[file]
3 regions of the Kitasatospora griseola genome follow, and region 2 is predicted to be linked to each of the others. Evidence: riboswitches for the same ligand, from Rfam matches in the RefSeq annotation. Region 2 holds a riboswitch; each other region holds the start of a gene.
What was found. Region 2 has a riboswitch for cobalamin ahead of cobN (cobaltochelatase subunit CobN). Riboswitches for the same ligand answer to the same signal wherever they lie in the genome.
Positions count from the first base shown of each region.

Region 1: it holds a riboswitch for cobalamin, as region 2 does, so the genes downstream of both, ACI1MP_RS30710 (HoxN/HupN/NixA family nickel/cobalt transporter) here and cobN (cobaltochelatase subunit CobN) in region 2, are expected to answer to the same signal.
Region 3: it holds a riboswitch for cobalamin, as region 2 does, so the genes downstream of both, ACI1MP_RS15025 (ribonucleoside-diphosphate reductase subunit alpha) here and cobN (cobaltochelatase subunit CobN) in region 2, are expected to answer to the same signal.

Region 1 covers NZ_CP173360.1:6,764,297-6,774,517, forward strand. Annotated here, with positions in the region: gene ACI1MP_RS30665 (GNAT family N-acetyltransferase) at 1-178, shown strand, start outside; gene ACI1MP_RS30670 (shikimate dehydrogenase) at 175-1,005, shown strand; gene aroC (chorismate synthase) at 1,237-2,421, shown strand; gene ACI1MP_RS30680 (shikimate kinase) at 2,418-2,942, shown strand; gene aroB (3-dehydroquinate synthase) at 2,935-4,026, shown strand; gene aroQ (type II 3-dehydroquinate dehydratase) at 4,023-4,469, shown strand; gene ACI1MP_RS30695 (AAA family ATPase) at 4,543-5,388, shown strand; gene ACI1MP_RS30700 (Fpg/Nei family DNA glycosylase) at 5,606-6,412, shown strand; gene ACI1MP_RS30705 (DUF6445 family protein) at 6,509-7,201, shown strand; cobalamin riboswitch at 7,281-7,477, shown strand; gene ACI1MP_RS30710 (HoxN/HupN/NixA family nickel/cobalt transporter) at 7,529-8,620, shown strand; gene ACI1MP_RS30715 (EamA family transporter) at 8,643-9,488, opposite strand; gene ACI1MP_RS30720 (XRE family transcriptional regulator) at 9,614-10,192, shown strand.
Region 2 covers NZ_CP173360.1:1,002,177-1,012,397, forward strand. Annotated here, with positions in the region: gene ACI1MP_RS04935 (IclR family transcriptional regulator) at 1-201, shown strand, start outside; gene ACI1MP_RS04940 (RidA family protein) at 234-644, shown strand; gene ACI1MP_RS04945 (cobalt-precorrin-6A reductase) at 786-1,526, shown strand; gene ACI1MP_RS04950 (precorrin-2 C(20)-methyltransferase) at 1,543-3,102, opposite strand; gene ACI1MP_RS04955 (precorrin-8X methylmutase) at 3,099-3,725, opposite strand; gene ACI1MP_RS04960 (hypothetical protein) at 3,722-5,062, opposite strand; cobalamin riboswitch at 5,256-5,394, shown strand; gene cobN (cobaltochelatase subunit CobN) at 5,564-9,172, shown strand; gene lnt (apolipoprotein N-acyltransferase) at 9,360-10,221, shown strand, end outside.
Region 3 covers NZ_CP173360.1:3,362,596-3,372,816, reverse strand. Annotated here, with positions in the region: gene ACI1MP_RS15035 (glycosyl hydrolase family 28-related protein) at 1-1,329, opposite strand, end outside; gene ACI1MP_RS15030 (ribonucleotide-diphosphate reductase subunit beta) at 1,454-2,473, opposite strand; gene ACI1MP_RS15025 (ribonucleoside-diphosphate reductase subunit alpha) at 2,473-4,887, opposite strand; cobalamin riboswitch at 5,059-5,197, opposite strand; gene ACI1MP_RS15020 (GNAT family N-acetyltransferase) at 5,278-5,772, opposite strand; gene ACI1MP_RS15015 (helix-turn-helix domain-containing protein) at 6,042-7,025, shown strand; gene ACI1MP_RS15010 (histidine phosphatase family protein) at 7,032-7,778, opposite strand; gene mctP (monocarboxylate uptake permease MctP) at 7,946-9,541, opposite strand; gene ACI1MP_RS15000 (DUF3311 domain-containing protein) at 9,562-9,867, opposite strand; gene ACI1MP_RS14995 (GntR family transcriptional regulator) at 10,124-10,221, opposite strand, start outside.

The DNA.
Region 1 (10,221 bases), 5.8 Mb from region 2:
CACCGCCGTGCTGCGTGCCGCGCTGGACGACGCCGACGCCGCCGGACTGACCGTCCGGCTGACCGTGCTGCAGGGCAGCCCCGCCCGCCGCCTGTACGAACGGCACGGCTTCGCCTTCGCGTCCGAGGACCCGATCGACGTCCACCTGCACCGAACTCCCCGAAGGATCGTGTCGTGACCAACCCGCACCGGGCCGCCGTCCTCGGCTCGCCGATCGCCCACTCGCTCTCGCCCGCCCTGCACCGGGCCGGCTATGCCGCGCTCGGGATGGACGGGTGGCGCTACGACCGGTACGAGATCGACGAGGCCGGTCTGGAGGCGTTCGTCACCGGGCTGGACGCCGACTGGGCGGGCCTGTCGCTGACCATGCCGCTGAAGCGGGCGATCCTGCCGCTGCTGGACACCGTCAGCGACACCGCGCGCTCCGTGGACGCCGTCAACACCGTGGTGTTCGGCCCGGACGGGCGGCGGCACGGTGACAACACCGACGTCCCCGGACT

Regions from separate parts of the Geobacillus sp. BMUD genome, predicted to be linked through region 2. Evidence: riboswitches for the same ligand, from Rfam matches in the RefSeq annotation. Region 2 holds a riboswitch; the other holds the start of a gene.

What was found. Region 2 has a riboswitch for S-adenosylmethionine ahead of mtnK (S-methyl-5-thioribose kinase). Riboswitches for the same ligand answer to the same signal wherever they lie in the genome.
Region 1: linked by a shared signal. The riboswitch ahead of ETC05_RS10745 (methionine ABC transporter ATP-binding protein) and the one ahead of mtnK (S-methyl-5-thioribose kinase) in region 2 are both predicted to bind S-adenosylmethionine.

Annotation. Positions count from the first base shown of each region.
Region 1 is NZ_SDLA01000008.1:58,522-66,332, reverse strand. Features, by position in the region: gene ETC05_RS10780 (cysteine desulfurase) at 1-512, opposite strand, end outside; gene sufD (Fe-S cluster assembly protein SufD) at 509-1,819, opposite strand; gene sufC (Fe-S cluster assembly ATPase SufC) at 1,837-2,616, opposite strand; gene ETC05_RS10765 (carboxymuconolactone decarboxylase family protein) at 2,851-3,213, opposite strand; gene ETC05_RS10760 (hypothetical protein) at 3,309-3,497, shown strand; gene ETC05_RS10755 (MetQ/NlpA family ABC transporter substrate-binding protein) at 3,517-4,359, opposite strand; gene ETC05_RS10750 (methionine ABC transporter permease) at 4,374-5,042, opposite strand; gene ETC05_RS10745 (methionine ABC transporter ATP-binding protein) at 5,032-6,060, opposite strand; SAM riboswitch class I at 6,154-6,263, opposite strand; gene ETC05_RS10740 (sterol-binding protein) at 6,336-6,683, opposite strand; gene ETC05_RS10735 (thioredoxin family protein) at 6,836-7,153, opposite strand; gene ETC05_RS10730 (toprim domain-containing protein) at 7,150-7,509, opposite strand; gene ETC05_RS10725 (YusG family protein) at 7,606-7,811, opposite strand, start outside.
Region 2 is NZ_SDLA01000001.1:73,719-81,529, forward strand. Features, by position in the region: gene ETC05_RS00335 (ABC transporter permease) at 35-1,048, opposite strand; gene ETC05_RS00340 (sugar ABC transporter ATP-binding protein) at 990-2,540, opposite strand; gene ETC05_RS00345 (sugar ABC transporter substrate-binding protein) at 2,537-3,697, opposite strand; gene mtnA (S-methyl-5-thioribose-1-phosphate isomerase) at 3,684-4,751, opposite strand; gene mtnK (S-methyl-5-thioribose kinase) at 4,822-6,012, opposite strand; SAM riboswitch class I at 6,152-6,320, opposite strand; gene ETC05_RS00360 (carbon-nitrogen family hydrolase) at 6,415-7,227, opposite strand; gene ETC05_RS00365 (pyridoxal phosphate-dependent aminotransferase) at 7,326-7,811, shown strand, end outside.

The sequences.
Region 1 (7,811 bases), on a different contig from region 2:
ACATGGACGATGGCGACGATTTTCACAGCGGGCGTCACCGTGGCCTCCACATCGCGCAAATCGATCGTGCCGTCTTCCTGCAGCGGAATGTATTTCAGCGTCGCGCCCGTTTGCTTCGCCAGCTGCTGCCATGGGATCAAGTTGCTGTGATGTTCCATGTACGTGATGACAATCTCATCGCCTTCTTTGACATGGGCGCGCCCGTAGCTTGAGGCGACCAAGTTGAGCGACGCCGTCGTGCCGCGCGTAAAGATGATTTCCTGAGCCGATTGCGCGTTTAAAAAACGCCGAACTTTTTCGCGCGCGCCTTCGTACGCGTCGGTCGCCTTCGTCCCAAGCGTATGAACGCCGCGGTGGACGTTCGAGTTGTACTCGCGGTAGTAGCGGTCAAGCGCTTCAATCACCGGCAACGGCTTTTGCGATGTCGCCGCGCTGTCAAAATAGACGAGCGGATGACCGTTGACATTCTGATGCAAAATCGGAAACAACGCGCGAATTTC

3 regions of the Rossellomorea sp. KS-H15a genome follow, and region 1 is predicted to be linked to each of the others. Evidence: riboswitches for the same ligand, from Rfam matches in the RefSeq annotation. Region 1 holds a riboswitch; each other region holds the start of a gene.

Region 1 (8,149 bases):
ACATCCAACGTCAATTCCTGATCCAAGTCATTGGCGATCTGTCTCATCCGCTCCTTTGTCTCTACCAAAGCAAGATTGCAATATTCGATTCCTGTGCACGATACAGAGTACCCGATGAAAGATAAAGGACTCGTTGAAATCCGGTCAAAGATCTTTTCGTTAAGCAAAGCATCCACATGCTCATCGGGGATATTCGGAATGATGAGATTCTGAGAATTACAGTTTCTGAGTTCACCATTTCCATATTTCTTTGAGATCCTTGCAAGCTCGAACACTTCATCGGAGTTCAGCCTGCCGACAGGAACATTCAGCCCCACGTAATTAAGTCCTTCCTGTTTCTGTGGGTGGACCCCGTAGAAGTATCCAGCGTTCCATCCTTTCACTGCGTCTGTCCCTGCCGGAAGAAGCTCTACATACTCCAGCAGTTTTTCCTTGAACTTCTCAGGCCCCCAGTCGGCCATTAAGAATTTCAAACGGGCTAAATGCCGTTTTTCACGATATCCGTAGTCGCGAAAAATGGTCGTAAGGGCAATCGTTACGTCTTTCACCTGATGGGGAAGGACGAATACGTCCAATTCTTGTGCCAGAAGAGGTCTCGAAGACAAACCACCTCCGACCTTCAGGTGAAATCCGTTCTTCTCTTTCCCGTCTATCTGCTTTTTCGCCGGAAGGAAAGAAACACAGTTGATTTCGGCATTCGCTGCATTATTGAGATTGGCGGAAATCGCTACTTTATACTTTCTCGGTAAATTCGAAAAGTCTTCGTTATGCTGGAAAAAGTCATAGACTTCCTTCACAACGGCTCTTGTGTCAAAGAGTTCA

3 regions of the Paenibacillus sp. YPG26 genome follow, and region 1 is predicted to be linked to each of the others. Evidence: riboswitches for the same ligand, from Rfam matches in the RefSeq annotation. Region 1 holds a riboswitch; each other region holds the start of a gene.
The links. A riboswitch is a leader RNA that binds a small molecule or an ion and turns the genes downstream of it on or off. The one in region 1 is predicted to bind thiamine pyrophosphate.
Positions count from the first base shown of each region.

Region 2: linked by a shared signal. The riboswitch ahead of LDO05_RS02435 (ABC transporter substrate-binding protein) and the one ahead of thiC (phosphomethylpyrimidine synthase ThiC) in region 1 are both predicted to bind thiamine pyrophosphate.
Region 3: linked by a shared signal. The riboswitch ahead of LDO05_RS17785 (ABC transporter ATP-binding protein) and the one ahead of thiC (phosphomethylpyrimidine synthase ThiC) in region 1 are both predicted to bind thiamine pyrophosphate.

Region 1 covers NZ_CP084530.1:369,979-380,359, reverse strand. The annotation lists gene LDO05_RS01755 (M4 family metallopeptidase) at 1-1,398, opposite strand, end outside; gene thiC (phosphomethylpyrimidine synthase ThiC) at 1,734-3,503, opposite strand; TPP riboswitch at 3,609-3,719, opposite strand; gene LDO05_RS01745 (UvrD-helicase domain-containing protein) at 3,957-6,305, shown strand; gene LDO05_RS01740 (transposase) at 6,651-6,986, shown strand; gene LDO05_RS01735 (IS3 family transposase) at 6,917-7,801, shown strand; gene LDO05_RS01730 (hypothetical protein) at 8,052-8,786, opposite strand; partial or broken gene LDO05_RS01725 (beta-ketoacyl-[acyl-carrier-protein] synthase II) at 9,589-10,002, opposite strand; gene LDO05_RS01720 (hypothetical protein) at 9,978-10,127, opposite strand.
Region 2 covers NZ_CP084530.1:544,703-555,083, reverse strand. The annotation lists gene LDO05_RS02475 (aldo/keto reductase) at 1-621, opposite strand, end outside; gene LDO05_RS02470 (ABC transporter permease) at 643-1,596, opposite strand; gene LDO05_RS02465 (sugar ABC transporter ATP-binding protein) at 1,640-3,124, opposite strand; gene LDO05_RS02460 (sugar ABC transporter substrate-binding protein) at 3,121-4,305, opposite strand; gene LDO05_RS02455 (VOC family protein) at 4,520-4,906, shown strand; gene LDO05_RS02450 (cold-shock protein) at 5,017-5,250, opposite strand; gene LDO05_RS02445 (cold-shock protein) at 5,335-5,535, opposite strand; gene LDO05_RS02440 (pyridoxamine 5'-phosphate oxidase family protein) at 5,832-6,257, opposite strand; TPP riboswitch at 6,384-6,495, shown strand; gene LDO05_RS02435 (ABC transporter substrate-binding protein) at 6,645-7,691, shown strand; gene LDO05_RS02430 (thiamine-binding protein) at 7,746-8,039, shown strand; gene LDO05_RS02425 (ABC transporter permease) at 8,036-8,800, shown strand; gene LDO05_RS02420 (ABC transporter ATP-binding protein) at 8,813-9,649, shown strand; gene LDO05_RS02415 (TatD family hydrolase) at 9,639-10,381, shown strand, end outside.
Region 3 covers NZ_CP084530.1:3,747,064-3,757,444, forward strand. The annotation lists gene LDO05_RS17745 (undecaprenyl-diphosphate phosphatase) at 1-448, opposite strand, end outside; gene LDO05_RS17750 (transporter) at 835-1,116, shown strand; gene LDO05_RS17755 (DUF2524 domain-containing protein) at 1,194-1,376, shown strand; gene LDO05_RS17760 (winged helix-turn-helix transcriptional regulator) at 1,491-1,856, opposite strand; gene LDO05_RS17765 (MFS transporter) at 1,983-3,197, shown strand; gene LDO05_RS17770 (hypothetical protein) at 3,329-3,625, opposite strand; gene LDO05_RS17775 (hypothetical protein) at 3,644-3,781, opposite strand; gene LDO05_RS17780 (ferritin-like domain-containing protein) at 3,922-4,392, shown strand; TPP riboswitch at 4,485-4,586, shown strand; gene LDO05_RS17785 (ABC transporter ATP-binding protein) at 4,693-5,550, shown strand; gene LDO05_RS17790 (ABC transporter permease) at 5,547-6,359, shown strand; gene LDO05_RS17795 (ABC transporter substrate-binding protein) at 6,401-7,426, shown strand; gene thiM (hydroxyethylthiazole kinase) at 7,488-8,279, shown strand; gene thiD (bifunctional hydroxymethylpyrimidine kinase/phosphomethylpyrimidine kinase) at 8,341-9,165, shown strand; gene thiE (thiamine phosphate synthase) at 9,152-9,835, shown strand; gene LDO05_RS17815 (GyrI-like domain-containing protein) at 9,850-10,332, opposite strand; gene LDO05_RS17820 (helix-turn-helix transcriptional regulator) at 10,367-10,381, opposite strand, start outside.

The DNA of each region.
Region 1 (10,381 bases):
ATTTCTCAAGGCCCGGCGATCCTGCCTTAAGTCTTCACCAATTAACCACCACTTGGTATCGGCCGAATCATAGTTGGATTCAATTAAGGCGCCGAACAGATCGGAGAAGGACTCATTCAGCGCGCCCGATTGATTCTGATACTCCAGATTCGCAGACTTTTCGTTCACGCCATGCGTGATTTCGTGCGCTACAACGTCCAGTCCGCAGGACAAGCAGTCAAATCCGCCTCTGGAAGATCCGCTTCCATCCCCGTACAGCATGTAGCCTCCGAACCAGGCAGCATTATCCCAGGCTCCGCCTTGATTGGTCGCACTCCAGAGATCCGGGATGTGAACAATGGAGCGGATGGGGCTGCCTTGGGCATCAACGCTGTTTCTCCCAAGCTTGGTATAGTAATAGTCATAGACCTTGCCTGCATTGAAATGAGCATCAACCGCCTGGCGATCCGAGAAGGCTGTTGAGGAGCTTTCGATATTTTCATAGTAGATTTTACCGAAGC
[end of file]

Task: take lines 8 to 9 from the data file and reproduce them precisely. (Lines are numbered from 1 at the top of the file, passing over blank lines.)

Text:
Region 3 covers NZ_CP173360.1:3,362,596-3,372,816, reverse strand. Annotated here, with positions in the region: gene ACI1MP_RS15035 (glycosyl hydrolase family 28-related protein) at 1-1,329, opposite strand, end outside; gene ACI1MP_RS15030 (ribonucleotide-diphosphate reductase subunit beta) at 1,454-2,473, opposite strand; gene ACI1MP_RS15025 (ribonucleoside-diphosphate reductase subunit alpha) at 2,473-4,887, opposite strand; cobalamin riboswitch at 5,059-5,197, opposite strand; gene ACI1MP_RS15020 (GNAT family N-acetyltransferase) at 5,278-5,772, opposite strand; gene ACI1MP_RS15015 (helix-turn-helix domain-containing protein) at 6,042-7,025, shown strand; gene ACI1MP_RS15010 (histidine phosphatase family protein) at 7,032-7,778, opposite strand; gene mctP (monocarboxylate uptake permease MctP) at 7,946-9,541, opposite strand; gene ACI1MP_RS15000 (DUF3311 domain-containing protein) at 9,562-9,867, opposite strand; gene ACI1MP_RS14995 (GntR family transcriptional regulator) at 10,124-10,221, opposite strand, start outside.

The DNA.